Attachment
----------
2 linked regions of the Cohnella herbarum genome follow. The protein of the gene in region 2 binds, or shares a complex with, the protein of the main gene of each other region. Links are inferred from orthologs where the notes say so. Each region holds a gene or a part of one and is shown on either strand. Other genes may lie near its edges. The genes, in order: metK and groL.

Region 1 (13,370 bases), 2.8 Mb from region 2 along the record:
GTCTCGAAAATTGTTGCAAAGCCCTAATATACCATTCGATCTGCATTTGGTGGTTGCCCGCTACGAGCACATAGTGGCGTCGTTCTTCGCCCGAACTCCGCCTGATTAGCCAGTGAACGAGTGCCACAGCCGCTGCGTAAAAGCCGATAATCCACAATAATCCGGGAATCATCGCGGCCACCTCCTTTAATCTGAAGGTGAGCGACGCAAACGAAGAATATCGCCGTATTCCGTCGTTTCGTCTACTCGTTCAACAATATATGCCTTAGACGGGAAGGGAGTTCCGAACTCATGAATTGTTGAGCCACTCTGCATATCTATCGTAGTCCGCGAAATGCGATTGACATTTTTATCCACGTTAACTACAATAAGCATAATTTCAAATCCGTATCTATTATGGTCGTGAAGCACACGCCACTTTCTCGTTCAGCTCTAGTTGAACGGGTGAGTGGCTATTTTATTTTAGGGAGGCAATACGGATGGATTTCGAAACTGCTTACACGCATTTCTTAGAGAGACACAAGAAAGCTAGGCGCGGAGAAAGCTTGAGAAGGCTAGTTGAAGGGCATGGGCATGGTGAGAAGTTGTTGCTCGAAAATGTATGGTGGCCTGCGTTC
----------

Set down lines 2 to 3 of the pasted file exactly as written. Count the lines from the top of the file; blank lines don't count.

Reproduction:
Region 1 (13,370 bases), 2.8 Mb from region 2 along the record:
GTCTCGAAAATTGTTGCAAAGCCCTAATATACCATTCGATCTGCATTTGGTGGTTGCCCGCTACGAGCACATAGTGGCGTCGTTCTTCGCCCGAACTCCGCCTGATTAGCCAGTGAACGAGTGCCACAGCCGCTGCGTAAAAGCCGATAATCCACAATAATCCGGGAATCATCGCGGCCACCTCCTTTAATCTGAAGGTGAGCGACGCAAACGAAGAATATCGCCGTATTCCGTCGTTTCGTCTACTCGTTCAACAATATATGCCTTAGACGGGAAGGGAGTTCCGAACTCATGAATTGTTGAGCCACTCTGCATATCTATCGTAGTCCGCGAAATGCGATTGACATTTTTATCCACGTTAACTACAATAAGCATAATTTCAAATCCGTATCTATTATGGTCGTGAAGCACACGCCACTTTCTCGTTCAGCTCTAGTTGAACGGGTGAGTGGCTATTTTATTTTAGGGAGGCAATACGGATGGATTTCGAAACTGCTTACACGCATTTCTTAGAGAGACACAAGAAAGCTAGGCGCGGAGAAAGCTTGAGAAGGCTAGTTGAAGGGCATGGGCATGGTGAGAAGTTGTTGCTCGAAAATGTATGGTGGCCTGCGTTC